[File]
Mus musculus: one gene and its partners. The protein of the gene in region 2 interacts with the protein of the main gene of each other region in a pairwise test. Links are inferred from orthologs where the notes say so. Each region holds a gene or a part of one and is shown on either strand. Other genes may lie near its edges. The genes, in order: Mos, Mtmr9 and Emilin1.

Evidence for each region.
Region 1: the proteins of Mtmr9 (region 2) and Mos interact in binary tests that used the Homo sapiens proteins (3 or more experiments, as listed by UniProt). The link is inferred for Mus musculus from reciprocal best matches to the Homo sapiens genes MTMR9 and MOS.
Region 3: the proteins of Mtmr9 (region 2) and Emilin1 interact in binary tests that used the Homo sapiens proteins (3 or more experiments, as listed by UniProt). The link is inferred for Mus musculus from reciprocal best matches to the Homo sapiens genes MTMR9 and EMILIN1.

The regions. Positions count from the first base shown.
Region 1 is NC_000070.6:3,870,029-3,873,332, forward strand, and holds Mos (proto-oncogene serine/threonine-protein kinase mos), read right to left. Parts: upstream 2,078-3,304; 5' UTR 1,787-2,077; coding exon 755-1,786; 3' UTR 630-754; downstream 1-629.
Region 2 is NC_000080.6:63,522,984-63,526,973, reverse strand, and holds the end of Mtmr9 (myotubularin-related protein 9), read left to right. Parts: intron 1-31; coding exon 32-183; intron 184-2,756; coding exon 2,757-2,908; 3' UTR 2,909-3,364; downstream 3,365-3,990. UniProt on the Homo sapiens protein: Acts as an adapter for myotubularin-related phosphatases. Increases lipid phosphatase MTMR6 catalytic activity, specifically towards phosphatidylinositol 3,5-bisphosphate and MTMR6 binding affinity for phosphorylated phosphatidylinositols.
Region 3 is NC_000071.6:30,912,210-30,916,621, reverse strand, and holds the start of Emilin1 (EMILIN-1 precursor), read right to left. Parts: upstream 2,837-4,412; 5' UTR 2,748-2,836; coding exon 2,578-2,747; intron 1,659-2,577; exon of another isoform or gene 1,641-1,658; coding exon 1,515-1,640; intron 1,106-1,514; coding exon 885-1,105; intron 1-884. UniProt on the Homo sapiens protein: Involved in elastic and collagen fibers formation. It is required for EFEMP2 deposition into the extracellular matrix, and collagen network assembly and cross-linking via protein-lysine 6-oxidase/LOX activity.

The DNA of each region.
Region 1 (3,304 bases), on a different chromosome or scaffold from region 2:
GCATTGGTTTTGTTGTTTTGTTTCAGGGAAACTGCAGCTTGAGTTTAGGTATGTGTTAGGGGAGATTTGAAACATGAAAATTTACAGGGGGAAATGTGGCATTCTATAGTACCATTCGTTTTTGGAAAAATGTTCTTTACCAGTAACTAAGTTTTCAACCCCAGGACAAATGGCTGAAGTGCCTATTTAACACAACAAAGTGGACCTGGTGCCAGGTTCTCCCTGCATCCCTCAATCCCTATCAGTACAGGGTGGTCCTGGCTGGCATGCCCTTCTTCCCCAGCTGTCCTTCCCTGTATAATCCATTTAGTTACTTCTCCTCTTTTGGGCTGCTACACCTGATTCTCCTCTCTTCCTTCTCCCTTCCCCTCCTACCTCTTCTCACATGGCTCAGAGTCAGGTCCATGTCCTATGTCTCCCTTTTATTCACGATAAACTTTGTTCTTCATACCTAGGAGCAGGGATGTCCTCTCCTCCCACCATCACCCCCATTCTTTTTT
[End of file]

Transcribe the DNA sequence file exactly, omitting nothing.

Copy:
Mus musculus: one gene and its partners. The protein of the gene in region 2 interacts with the protein of the main gene of each other region in a pairwise test. Links are inferred from orthologs where the notes say so. Each region holds a gene or a part of one and is shown on either strand. Other genes may lie near its edges. The genes, in order: Mos, Mtmr9 and Emilin1.

Evidence for each region.
Region 1: the proteins of Mtmr9 (region 2) and Mos interact in binary tests that used the Homo sapiens proteins (3 or more experiments, as listed by UniProt). The link is inferred for Mus musculus from reciprocal best matches to the Homo sapiens genes MTMR9 and MOS.
Region 3: the proteins of Mtmr9 (region 2) and Emilin1 interact in binary tests that used the Homo sapiens proteins (3 or more experiments, as listed by UniProt). The link is inferred for Mus musculus from reciprocal best matches to the Homo sapiens genes MTMR9 and EMILIN1.

The regions. Positions count from the first base shown.
Region 1 is NC_000070.6:3,870,029-3,873,332, forward strand, and holds Mos (proto-oncogene serine/threonine-protein kinase mos), read right to left. Parts: upstream 2,078-3,304; 5' UTR 1,787-2,077; coding exon 755-1,786; 3' UTR 630-754; downstream 1-629.
Region 2 is NC_000080.6:63,522,984-63,526,973, reverse strand, and holds the end of Mtmr9 (myotubularin-related protein 9), read left to right. Parts: intron 1-31; coding exon 32-183; intron 184-2,756; coding exon 2,757-2,908; 3' UTR 2,909-3,364; downstream 3,365-3,990. UniProt on the Homo sapiens protein: Acts as an adapter for myotubularin-related phosphatases. Increases lipid phosphatase MTMR6 catalytic activity, specifically towards phosphatidylinositol 3,5-bisphosphate and MTMR6 binding affinity for phosphorylated phosphatidylinositols.
Region 3 is NC_000071.6:30,912,210-30,916,621, reverse strand, and holds the start of Emilin1 (EMILIN-1 precursor), read right to left. Parts: upstream 2,837-4,412; 5' UTR 2,748-2,836; coding exon 2,578-2,747; intron 1,659-2,577; exon of another isoform or gene 1,641-1,658; coding exon 1,515-1,640; intron 1,106-1,514; coding exon 885-1,105; intron 1-884. UniProt on the Homo sapiens protein: Involved in elastic and collagen fibers formation. It is required for EFEMP2 deposition into the extracellular matrix, and collagen network assembly and cross-linking via protein-lysine 6-oxidase/LOX activity.

The DNA of each region.
Region 1 (3,304 bases), on a different chromosome or scaffold from region 2:
GCATTGGTTTTGTTGTTTTGTTTCAGGGAAACTGCAGCTTGAGTTTAGGTATGTGTTAGGGGAGATTTGAAACATGAAAATTTACAGGGGGAAATGTGGCATTCTATAGTACCATTCGTTTTTGGAAAAATGTTCTTTACCAGTAACTAAGTTTTCAACCCCAGGACAAATGGCTGAAGTGCCTATTTAACACAACAAAGTGGACCTGGTGCCAGGTTCTCCCTGCATCCCTCAATCCCTATCAGTACAGGGTGGTCCTGGCTGGCATGCCCTTCTTCCCCAGCTGTCCTTCCCTGTATAATCCATTTAGTTACTTCTCCTCTTTTGGGCTGCTACACCTGATTCTCCTCTCTTCCTTCTCCCTTCCCCTCCTACCTCTTCTCACATGGCTCAGAGTCAGGTCCATGTCCTATGTCTCCCTTTTATTCACGATAAACTTTGTTCTTCATACCTAGGAGCAGGGATGTCCTCTCCTCCCACCATCACCCCCATTCTTTTTT